Internet Self-Regulation and Fundamental Rights
University of Oxford - Oxford Internet Institute
January 21, 2010
Index on Censorship, Vol. 1, March 2010
Governments have recently been looking to deputise ISPs so as to regulate cyberspace more firmly. In particular, they have encouraged ISPs to take actions to address online copyright infringement, the online exchange of images of child abuse and the use of the Internet to promote terrorism. While these schemes are more flexible and less burdensome than statutory regulation, they commonly lack the procedural fairness and protection for fundamental rights that are encouraged by independent judicial and parliamentary scrutiny. Few schemes include any substantive protection for individuals’ rights to freedom of expression, association or privacy. They are often introduced under the threat of legislation or litigation, agreed and operated behind closed doors “in the shadow of the law” with little participation by or consideration for citizens.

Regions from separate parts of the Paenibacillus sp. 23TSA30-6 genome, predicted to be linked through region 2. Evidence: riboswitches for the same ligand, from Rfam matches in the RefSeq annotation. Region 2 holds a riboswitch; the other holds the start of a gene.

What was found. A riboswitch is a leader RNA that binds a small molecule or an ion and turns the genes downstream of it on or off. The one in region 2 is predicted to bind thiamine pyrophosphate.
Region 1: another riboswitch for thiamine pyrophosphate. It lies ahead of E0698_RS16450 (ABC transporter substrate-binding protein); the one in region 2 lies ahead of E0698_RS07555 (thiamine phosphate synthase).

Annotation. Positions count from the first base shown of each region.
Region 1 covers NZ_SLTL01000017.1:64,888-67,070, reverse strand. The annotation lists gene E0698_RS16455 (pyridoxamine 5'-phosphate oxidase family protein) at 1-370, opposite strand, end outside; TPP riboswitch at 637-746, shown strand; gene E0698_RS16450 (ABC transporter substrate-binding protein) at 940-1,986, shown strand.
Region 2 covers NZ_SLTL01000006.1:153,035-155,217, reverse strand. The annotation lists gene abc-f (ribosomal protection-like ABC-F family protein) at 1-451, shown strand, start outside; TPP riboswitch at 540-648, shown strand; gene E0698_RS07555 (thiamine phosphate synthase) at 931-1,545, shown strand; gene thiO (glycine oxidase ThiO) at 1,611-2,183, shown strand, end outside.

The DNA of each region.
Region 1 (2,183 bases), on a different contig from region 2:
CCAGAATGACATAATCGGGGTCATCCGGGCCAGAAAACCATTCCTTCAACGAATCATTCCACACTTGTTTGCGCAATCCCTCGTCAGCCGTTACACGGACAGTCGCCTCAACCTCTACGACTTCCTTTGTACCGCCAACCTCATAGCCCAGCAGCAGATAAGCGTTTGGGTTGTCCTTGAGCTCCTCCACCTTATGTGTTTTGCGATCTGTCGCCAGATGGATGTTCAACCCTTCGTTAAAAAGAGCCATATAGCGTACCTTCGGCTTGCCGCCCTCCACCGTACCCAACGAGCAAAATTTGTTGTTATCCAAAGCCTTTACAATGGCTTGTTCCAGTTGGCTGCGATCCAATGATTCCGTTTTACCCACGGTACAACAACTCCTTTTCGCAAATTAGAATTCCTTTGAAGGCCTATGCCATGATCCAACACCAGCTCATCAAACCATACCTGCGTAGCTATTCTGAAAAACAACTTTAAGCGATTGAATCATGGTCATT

Number of Pages in PDF File: 8Accepted Paper Series
Date posted: January 22, 2010
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